Image Source: Procter & Gamble.
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For a company that sells staples like toilet paper, diapers, and razors, Procter & Gamble sure has a volatile business these days. Profits dove in its last fiscal year as foreign markets were wracked by currency devaluations, political instability, and economic shocks.
At the same time, P&G's portfolio is going through its biggest realignment in the company's 111-year history. Management whittled down its brand list to just 65 from nearly 170. Most of the jettisoned franchises are small, underperforming brands, but a few, like Duracell batteries and Coty beauty products, have played a key role in growth.
The deeper problem is that P&G is losing market share, which has produced disappointing returns for investors lately.
P&G expects to post organic sales growth in the neighborhood of 1% in the fiscal year that ends in August, representing no improvement over the prior year's lukewarm result. That figure understates P&G's struggles since it has been inflated by higher prices. P&G's sales volume is down across each of its five product categories over the last nine months.
Organic sales growth. Source: P&G financial filings.
Rivals are faring much better. Clorox just raised its 2016 outlook after posting 4% higher sales volume. Unileverand Kimberly-Clark are moving more products, too, and expect to post between 3% and 5% growth this year.
This matters because P&G's sales growth pace is the foundation of its business. Management's long-term financial targets all start with the goal of achieving "organic sales growth above market growth rates in the categories and geographies in which we compete," executives explain in its 10-K report.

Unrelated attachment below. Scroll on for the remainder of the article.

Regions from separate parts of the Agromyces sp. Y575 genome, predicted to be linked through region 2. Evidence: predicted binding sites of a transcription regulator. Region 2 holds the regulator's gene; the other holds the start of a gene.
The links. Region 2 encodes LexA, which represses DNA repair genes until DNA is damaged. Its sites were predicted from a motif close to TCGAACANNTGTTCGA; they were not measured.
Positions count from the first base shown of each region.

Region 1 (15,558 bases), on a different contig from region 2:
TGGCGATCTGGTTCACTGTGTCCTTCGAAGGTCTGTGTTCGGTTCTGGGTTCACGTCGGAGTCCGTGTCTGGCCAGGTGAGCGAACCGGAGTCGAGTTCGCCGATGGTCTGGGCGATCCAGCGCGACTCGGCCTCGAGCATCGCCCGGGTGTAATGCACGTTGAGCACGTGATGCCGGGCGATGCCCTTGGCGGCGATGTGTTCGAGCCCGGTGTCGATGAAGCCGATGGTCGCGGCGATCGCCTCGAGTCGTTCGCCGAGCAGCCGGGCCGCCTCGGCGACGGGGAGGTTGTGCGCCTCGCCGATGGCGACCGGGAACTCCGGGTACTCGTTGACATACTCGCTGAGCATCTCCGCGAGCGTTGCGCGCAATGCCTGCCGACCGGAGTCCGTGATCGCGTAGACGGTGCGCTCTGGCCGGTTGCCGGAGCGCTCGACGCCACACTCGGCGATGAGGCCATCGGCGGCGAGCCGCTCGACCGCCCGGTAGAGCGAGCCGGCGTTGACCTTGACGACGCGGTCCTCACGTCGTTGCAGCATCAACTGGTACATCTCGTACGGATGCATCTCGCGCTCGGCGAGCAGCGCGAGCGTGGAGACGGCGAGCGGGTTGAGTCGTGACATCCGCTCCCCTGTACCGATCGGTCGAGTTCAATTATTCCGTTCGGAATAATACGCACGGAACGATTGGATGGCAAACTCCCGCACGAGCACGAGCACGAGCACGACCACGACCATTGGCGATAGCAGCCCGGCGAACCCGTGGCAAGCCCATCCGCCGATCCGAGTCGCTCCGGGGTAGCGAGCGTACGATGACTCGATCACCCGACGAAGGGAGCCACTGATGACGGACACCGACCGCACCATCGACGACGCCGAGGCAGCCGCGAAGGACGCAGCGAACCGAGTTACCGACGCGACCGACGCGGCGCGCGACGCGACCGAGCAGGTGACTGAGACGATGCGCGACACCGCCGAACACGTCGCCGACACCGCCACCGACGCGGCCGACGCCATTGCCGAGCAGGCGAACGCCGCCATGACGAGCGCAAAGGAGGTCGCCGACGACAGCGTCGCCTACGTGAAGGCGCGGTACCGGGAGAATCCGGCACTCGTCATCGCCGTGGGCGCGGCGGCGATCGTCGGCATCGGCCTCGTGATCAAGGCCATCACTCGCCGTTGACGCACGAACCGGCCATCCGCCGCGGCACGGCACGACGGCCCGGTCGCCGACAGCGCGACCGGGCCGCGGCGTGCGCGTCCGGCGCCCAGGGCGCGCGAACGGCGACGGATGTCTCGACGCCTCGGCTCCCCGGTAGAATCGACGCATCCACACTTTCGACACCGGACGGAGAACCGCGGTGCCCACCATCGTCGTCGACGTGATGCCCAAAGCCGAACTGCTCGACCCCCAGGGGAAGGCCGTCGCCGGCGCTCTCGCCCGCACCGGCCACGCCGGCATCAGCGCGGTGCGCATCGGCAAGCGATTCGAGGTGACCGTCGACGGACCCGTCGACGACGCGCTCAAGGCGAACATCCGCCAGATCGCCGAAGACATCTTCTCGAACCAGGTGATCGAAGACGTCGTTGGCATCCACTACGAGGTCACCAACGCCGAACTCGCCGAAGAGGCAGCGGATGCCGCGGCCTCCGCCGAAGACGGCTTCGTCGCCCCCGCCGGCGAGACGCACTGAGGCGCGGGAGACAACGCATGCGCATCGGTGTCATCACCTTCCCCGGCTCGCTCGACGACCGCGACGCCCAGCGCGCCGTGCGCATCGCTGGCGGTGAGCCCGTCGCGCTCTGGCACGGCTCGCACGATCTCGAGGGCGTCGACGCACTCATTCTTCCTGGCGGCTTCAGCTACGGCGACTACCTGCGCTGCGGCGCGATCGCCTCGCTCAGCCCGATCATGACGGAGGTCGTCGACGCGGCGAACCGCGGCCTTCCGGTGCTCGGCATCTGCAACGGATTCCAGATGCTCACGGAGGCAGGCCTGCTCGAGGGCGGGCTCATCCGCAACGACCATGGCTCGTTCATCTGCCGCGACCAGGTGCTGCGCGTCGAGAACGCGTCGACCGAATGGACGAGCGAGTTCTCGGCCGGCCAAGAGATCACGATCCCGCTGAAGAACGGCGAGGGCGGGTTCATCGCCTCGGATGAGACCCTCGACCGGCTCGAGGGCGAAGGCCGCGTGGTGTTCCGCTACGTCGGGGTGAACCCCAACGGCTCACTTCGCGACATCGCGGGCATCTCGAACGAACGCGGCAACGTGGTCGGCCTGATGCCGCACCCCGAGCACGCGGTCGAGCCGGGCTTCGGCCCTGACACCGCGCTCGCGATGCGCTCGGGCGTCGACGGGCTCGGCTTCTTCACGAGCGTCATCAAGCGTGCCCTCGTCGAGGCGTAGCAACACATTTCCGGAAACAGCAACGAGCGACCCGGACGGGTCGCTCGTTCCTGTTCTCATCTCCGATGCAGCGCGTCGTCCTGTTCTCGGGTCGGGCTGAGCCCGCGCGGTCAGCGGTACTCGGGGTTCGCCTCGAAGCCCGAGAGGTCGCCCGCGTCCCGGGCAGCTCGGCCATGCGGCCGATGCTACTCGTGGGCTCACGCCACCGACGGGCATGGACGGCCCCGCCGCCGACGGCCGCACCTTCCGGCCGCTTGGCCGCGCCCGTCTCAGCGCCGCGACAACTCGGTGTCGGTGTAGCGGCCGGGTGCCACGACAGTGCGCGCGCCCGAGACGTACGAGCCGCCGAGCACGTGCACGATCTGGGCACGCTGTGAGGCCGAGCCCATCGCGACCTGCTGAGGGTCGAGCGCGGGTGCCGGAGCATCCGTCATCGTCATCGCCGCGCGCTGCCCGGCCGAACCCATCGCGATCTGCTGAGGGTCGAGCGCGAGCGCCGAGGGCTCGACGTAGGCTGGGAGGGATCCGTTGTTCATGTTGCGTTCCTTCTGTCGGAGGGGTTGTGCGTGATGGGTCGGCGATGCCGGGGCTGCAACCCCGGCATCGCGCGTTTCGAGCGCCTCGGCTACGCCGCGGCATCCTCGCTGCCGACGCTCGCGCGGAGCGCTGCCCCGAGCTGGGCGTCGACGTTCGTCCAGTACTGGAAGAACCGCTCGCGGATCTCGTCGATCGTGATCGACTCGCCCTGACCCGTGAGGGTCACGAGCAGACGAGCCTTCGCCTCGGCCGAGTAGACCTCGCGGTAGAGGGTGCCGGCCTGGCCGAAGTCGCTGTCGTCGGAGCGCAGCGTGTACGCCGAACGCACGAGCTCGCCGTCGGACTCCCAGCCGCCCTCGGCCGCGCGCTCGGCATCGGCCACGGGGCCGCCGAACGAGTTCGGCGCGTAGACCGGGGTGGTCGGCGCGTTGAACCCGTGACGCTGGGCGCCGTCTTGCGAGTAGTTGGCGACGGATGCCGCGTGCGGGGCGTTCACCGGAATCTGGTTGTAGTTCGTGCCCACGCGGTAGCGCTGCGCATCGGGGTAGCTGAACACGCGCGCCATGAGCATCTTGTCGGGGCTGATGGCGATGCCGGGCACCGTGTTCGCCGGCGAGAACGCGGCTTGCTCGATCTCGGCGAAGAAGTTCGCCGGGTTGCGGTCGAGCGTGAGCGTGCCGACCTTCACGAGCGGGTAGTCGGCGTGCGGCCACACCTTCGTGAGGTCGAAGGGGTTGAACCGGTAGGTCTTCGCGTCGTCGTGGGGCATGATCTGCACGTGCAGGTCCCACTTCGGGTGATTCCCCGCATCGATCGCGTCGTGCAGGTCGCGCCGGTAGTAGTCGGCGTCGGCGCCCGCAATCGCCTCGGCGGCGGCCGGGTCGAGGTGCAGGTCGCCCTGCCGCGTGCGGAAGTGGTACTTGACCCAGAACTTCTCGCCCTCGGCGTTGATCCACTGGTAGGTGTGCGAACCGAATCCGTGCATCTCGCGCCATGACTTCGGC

How P&G is fixing it
The biggest portion of P&G's response has been financial. The company is aggressively slicing costs in every operating segment, from headquarters to manufacturing overhead, to the supply chain. As a result, it is much more efficient. Cash flow production as a percentage of earnings hit a new high recently and profitability spiked.
Image source: P&G.
The second strategic response isn't as easy to quantify, but it's just as important to the business. P&G's portfolio transformation plan involves removing brands that had a slower growth profile and weaker profitability than the overall company.
In most cases that has left only those categories and brands that P&G dominates, like detergent and diapers. CEO David Taylor and his executive team believe the new portfolio, while slightly smaller, will enjoy market-beating growth and operating margins.
Getting rid of underperforming brands will help, but any long-term answer will also need to involve better innovation. After all, P&G hasn't launched a new billion-dollar brand in more than a decade, which raises the question of where its $2 billion of annual R&D spending is going.
The path forward
The good news is that there are bright spots, like in laundry detergent and fabric care, that show a possible way forward for the company. Leading the industry in innovation with detergent pods, scent beads, and new upgrades like Tide PurClean is helping P&G produce market-beating growth in the U.S. As a result, value-based private store brands aren't posing as much of a challenge in this category.
The true evidence of a turnaround here will be faster organic growth, especially organic volume. Investors can celebrate the fact that cost cuts and brand divestments are raising tons of cash and keeping shareholder returns marching higher even as net income falls. However, that's not going to snap P&G's two-year streak of lagging sales growth without help from a few hit product introductions.
The article The Biggest Problem Facing Procter & Gamble Co Stock Right Now originally appeared on Fool.com.
Demitrios Kalogeropoulos has no position in any stocks mentioned. The Motley Fool recommends Kimberly-Clark, Procter and Gamble, and Unilever. Try any of our Foolish newsletter services free for 30 days. We Fools may not all hold the same opinions, but we all believe that considering a diverse range of insights makes us better investors. The Motley Fool has a disclosure policy.
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